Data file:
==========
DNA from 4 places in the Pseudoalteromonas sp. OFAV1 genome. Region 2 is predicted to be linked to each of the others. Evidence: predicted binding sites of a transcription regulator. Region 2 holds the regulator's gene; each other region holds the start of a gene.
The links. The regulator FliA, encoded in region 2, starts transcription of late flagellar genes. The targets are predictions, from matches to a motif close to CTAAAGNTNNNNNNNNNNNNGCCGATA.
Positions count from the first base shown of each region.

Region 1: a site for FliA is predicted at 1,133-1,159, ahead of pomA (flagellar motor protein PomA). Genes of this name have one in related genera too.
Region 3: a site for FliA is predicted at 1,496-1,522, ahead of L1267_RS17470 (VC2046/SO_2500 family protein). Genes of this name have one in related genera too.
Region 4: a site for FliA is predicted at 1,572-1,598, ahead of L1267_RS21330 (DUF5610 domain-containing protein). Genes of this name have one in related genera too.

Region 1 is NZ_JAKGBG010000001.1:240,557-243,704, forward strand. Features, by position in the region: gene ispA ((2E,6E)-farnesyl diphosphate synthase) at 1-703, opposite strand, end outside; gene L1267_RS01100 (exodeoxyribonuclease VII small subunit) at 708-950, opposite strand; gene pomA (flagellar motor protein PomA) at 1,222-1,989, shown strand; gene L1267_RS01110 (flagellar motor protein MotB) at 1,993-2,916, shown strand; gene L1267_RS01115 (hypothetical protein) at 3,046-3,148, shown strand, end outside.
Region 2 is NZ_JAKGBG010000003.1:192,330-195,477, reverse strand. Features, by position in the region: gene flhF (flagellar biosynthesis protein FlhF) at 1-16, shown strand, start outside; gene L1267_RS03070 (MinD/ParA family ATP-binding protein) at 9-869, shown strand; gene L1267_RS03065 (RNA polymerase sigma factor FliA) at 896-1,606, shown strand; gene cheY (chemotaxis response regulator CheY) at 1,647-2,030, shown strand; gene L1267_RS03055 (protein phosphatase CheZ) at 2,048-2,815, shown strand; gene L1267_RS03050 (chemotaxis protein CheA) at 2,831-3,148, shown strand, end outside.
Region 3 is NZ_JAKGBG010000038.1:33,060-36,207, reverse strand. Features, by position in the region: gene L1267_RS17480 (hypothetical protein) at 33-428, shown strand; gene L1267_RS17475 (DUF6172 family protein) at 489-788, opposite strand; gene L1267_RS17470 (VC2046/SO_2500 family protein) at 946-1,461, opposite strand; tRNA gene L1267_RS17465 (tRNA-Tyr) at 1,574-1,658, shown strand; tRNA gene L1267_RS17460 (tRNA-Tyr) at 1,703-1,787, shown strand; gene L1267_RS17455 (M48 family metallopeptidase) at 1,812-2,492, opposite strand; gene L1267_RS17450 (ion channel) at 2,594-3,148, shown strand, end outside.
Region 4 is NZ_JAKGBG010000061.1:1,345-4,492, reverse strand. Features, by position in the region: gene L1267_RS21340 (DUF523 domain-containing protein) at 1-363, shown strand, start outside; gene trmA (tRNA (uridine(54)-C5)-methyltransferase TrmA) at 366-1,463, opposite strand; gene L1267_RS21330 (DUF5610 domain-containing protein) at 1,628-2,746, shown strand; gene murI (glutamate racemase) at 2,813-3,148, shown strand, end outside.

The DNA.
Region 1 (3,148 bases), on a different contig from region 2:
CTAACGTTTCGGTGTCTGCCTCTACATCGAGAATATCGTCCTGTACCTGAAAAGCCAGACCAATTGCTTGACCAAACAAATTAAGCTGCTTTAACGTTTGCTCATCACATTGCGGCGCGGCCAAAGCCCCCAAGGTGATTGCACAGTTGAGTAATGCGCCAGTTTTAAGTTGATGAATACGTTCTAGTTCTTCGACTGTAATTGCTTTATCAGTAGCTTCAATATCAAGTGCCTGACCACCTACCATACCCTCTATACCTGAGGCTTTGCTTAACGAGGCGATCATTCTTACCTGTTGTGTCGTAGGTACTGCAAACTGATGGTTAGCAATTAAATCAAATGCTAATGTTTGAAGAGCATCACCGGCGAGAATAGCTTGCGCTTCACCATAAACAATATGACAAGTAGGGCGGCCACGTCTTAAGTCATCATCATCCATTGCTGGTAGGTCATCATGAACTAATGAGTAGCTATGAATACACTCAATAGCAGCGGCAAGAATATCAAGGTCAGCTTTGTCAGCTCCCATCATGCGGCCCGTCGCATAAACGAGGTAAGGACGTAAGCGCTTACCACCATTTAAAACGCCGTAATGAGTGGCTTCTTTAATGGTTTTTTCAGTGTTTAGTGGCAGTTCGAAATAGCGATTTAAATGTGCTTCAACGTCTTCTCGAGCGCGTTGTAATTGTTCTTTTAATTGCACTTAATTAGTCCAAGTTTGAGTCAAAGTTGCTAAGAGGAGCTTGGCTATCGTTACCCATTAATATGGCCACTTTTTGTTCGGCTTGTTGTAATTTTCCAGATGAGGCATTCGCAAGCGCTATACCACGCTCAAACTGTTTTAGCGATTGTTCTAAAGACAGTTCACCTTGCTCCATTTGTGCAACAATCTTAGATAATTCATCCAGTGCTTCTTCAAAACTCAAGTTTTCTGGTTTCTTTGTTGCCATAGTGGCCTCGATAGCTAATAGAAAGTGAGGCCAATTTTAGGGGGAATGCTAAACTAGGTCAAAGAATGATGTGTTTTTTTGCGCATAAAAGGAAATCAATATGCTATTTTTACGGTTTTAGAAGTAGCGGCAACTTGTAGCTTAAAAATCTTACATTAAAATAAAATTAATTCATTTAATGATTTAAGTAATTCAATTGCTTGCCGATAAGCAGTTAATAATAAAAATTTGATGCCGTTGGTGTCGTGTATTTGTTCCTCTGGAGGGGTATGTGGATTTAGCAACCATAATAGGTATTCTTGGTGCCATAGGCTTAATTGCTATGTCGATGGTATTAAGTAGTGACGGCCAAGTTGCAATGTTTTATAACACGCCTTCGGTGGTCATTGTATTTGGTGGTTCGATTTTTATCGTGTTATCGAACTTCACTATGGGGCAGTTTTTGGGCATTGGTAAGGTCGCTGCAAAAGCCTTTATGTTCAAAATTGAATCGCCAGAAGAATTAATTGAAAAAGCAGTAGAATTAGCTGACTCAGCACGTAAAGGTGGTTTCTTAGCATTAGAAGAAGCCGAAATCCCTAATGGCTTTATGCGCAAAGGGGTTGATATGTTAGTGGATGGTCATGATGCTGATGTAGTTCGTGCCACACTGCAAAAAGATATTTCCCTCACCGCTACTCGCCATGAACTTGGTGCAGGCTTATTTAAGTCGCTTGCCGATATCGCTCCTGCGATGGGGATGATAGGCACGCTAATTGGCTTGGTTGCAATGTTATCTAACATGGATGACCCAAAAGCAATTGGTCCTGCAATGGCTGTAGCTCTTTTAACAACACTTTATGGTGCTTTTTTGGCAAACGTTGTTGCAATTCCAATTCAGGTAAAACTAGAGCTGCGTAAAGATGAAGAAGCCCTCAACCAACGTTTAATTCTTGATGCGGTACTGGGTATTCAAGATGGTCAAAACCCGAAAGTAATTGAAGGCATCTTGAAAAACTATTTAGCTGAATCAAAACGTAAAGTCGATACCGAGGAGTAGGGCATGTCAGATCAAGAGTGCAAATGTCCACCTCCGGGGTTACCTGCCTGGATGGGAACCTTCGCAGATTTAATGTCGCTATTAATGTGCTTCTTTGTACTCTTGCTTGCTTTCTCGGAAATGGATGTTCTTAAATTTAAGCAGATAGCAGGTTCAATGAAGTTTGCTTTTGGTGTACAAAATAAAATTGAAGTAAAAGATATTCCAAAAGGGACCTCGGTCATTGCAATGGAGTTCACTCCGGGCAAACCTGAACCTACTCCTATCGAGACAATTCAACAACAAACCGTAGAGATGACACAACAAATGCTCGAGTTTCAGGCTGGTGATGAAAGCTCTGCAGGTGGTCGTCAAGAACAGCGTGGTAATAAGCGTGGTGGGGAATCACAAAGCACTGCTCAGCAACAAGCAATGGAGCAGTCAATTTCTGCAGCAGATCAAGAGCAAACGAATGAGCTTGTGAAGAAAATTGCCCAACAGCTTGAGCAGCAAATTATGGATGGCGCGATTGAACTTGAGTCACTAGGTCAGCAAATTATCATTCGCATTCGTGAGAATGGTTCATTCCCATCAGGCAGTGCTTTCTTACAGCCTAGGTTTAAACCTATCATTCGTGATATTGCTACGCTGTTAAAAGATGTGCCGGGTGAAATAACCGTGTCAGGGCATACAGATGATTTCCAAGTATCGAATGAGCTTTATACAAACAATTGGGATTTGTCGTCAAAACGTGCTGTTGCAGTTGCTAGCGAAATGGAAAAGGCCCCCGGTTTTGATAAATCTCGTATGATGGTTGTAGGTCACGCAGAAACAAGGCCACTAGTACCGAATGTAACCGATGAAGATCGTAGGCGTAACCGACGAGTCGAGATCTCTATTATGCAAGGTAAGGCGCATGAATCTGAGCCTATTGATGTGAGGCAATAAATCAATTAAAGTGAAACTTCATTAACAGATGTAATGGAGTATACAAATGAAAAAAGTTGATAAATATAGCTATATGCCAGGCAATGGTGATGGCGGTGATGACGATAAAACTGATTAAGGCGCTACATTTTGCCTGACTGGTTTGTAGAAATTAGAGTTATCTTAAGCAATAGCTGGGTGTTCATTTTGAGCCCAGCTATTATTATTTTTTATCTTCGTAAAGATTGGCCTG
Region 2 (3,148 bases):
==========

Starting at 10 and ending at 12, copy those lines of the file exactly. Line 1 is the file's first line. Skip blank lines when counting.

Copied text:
Region 4 is NZ_JAKGBG010000061.1:1,345-4,492, reverse strand. Features, by position in the region: gene L1267_RS21340 (DUF523 domain-containing protein) at 1-363, shown strand, start outside; gene trmA (tRNA (uridine(54)-C5)-methyltransferase TrmA) at 366-1,463, opposite strand; gene L1267_RS21330 (DUF5610 domain-containing protein) at 1,628-2,746, shown strand; gene murI (glutamate racemase) at 2,813-3,148, shown strand, end outside.

The DNA.
Region 1 (3,148 bases), on a different contig from region 2: